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The system requirements guidance all along has been 512MB of memory (to run Vista), but earlier on a lot of people at Microsoft, I think yourself included, expressed a lot of confidence that the final version should run on systems with far less memory. Well, we got the final requirements this week, and it requires 512 megs.
Allchin: If I said it, I was wrong. I don't know if I said it, but if I did I was wrong. XP definitely works on lower memory. Our performance analysis today says that on low-memory machines, XP beats Vista, and the more memory you give it, Vista beats XP, and it's just because we're better at memory management, but we don't work as good on low (memory PCs) because we just have more stuff that we've got in the system.
One of the things that's very clear is Vista loves memory, and the more memory you put, the faster it will (be). It will not only be faster, but it will learn and get faster over time. So more memory is just a good thing for it.If you had to offer a list of a few lessons that the whole Vista development process has given you, what would be at the top? Allchin: Well, since about August or whatever--the middle of 2004--when we reset, I think we did most everything right. Before then, there has been a large postmortem on paper that I personally wrote on all the things that we needed to improve, which dealt with changing the engineering process, that had to do with dependencies, what dependencies you take at what levels and the projects at what level in the system, layering. Of all of the issues, I really think dependencies are probably the biggest one. I think it's an illusion and a mirage to say, "Oh, there's a better way to do this, we'll just ship software on the Internet, somehow the quality will improve and we'll do it faster." It doesn't work that way.
I do believe controlling dependency is something that for Windows is super, super important, and if you control dependencies, you make so much better progress. I mean, look at the server; the server with its new role--we'll set it up so that each of those roles can operate independently with a smaller development team that's working just on that role, so they don't have to worry about the others.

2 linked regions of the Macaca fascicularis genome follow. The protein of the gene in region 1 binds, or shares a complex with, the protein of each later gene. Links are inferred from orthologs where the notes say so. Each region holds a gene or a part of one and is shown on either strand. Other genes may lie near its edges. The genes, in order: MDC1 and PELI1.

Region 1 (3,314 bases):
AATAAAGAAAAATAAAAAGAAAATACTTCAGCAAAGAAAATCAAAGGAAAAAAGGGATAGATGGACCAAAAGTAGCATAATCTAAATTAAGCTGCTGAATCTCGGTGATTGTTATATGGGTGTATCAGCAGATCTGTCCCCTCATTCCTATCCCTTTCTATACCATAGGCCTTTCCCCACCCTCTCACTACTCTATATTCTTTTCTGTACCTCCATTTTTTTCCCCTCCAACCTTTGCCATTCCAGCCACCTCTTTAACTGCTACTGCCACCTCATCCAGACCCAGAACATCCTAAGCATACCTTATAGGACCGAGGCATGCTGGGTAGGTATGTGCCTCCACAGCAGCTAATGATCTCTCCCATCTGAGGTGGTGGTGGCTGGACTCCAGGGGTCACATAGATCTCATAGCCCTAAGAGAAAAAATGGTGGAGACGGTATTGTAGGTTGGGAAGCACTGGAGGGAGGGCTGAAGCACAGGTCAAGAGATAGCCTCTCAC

So when you look forward and you say, "Oh, it's just getting more and more complex"--the fact of making those things more modular and more so they can be independent but still work together in a common way through the management console and the like--but if you do that, you end up where the teams can be smaller, not as monolithic, and make faster progress. The same thing can be done on the client side.
In the future, more modularization, fewer dependencies are the answer. I'm a believer that cars or software, both will get more complicated in the future, and at the same time they will get simpler; you just have to mechanize, modernize the way you build them and the way the parts fit together. In an auto, the bus structure of how you plug in is pretty well-defined; you don't really get to mess around with the bus structure of the car. And so they have a lot of replaceability and they have a structure that you can plug in to. We just need to do more and more of it.
It seems that virtualization opens up some doors here. Apple Computer has obviously got a much smaller array of applications that they had to deal with this, but both when they moved to Mac OS X and to some degree when they moved to Intel chips, they said, "We need to make some changes forward, and this is how we're going to preserve compatibility." It would be a mammoth task, but is it something Microsoft is going to have to do at some point?
Allchin: I don't necessarily think that we would do it the same way as Apple did, because for a variety of technical reasons their problem is much simpler. But I can tell you that the top problem--I did a paper on the future of Windows--the top problem is this application compatibility, and we have a team who is doing prototypes for how we may have an answer to that in the future. We've got prototypes running with several different solutions about how to do this. It's a very complicated problem, more so than in the Apple case.
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